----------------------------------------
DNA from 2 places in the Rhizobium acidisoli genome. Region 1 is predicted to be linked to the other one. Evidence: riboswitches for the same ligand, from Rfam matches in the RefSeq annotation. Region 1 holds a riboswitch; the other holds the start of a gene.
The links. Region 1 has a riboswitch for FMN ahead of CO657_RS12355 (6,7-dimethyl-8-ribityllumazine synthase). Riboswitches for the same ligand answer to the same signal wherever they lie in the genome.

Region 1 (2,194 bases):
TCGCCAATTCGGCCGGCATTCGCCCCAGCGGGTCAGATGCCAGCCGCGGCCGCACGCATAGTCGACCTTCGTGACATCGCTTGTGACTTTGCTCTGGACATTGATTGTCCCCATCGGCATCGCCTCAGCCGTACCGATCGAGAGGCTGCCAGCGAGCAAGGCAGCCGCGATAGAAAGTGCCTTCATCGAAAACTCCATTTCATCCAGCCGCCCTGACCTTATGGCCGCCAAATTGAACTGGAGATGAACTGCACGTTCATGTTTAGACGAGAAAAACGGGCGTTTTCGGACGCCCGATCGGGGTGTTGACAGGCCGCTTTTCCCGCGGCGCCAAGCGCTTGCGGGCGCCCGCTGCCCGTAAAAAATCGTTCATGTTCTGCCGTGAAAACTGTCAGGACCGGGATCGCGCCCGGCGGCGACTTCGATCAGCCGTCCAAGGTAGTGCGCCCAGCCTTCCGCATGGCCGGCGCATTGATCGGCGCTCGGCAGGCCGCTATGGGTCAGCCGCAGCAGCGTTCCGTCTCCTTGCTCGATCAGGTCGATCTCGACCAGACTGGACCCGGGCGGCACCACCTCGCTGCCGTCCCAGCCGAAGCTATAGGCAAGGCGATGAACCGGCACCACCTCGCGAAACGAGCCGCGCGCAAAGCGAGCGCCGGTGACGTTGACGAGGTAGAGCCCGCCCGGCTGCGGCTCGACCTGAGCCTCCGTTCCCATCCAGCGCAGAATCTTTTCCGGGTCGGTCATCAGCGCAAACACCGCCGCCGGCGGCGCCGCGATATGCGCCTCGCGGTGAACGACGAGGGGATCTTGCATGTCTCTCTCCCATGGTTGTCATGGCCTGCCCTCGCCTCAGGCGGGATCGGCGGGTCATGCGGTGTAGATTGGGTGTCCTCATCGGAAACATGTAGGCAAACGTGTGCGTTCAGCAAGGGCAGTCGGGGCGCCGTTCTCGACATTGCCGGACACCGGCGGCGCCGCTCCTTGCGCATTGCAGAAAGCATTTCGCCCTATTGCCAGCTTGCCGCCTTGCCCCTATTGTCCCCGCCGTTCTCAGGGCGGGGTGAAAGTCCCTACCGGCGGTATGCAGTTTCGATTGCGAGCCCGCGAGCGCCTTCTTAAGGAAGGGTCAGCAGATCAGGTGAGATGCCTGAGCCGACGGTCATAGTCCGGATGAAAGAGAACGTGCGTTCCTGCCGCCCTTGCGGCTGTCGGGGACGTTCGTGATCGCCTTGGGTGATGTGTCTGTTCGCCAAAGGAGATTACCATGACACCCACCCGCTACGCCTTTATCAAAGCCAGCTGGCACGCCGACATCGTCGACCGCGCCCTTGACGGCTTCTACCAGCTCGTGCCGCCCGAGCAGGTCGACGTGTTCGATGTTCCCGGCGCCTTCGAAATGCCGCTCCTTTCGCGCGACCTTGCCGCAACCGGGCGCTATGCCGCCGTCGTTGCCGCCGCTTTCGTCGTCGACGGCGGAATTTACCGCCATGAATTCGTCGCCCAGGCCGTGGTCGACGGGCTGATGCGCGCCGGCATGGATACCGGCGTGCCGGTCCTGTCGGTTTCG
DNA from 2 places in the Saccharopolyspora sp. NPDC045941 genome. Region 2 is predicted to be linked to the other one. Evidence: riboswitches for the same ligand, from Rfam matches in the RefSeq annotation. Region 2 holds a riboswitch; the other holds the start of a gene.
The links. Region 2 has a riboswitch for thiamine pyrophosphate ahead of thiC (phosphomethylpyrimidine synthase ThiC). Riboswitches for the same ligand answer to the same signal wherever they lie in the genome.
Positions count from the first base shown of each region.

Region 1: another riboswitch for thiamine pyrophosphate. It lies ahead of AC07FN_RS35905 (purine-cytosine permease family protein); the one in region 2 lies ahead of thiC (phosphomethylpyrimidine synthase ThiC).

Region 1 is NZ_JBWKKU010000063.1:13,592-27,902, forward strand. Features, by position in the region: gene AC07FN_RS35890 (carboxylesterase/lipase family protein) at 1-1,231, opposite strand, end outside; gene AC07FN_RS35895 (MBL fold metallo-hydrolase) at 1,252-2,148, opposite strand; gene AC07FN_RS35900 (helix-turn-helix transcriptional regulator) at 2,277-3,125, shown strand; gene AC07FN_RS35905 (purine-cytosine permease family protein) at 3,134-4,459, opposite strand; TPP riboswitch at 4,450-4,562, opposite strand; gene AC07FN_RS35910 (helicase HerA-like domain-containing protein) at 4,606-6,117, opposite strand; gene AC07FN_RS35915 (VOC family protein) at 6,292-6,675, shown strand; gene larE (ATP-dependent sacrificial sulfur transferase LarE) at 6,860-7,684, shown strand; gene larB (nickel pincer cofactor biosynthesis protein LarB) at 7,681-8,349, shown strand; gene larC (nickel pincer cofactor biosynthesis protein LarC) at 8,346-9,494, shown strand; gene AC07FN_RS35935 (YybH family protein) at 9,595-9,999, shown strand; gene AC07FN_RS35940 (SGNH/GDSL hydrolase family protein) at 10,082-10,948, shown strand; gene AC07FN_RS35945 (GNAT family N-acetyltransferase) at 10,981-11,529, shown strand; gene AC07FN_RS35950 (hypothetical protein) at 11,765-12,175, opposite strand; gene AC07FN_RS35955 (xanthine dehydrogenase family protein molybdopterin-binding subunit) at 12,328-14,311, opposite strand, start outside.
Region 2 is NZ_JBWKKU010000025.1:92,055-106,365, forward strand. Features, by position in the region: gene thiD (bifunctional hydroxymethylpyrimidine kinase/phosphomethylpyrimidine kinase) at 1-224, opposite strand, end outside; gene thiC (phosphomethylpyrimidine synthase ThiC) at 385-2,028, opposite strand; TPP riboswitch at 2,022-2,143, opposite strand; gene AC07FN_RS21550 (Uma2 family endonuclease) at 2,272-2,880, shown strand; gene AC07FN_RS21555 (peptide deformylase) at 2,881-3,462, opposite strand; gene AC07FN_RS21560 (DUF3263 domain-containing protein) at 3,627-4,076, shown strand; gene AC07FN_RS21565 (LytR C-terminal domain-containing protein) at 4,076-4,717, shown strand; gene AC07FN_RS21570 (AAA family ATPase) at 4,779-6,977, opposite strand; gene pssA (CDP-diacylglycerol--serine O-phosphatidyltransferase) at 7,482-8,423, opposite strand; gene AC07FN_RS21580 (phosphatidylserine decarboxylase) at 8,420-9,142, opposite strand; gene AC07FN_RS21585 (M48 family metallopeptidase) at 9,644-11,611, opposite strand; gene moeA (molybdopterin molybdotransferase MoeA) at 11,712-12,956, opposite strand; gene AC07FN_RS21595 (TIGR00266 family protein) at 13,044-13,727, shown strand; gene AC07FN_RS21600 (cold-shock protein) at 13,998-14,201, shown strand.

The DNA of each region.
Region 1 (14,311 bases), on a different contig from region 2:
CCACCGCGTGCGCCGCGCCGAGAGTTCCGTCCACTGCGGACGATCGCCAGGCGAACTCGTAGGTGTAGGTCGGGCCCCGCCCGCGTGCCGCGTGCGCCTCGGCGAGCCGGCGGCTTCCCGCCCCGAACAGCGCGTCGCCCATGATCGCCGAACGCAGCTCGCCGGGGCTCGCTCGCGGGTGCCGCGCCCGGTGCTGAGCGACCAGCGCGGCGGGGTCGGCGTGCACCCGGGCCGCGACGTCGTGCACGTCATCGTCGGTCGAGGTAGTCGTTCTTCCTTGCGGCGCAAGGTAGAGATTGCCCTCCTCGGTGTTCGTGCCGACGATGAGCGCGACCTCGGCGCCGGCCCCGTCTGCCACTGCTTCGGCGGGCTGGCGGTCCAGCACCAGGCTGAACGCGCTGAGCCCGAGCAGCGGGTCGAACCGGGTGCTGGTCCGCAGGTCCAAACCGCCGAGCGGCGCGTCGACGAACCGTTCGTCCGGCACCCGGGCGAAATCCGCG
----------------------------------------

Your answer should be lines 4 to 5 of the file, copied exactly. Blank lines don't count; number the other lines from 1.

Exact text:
TCGCCAATTCGGCCGGCATTCGCCCCAGCGGGTCAGATGCCAGCCGCGGCCGCACGCATAGTCGACCTTCGTGACATCGCTTGTGACTTTGCTCTGGACATTGATTGTCCCCATCGGCATCGCCTCAGCCGTACCGATCGAGAGGCTGCCAGCGAGCAAGGCAGCCGCGATAGAAAGTGCCTTCATCGAAAACTCCATTTCATCCAGCCGCCCTGACCTTATGGCCGCCAAATTGAACTGGAGATGAACTGCACGTTCATGTTTAGACGAGAAAAACGGGCGTTTTCGGACGCCCGATCGGGGTGTTGACAGGCCGCTTTTCCCGCGGCGCCAAGCGCTTGCGGGCGCCCGCTGCCCGTAAAAAATCGTTCATGTTCTGCCGTGAAAACTGTCAGGACCGGGATCGCGCCCGGCGGCGACTTCGATCAGCCGTCCAAGGTAGTGCGCCCAGCCTTCCGCATGGCCGGCGCATTGATCGGCGCTCGGCAGGCCGCTATGGGTCAGCCGCAGCAGCGTTCCGTCTCCTTGCTCGATCAGGTCGATCTCGACCAGACTGGACCCGGGCGGCACCACCTCGCTGCCGTCCCAGCCGAAGCTATAGGCAAGGCGATGAACCGGCACCACCTCGCGAAACGAGCCGCGCGCAAAGCGAGCGCCGGTGACGTTGACGAGGTAGAGCCCGCCCGGCTGCGGCTCGACCTGAGCCTCCGTTCCCATCCAGCGCAGAATCTTTTCCGGGTCGGTCATCAGCGCAAACACCGCCGCCGGCGGCGCCGCGATATGCGCCTCGCGGTGAACGACGAGGGGATCTTGCATGTCTCTCTCCCATGGTTGTCATGGCCTGCCCTCGCCTCAGGCGGGATCGGCGGGTCATGCGGTGTAGATTGGGTGTCCTCATCGGAAACATGTAGGCAAACGTGTGCGTTCAGCAAGGGCAGTCGGGGCGCCGTTCTCGACATTGCCGGACACCGGCGGCGCCGCTCCTTGCGCATTGCAGAAAGCATTTCGCCCTATTGCCAGCTTGCCGCCTTGCCCCTATTGTCCCCGCCGTTCTCAGGGCGGGGTGAAAGTCCCTACCGGCGGTATGCAGTTTCGATTGCGAGCCCGCGAGCGCCTTCTTAAGGAAGGGTCAGCAGATCAGGTGAGATGCCTGAGCCGACGGTCATAGTCCGGATGAAAGAGAACGTGCGTTCCTGCCGCCCTTGCGGCTGTCGGGGACGTTCGTGATCGCCTTGGGTGATGTGTCTGTTCGCCAAAGGAGATTACCATGACACCCACCCGCTACGCCTTTATCAAAGCCAGCTGGCACGCCGACATCGTCGACCGCGCCCTTGACGGCTTCTACCAGCTCGTGCCGCCCGAGCAGGTCGACGTGTTCGATGTTCCCGGCGCCTTCGAAATGCCGCTCCTTTCGCGCGACCTTGCCGCAACCGGGCGCTATGCCGCCGTCGTTGCCGCCGCTTTCGTCGTCGACGGCGGAATTTACCGCCATGAATTCGTCGCCCAGGCCGTGGTCGACGGGCTGATGCGCGCCGGCATGGATACCGGCGTGCCGGTCCTGTCGGTTTCG
DNA from 2 places in the Saccharopolyspora sp. NPDC045941 genome. Region 2 is predicted to be linked to the other one. Evidence: riboswitches for the same ligand, from Rfam matches in the RefSeq annotation. Region 2 holds a riboswitch; the other holds the start of a gene.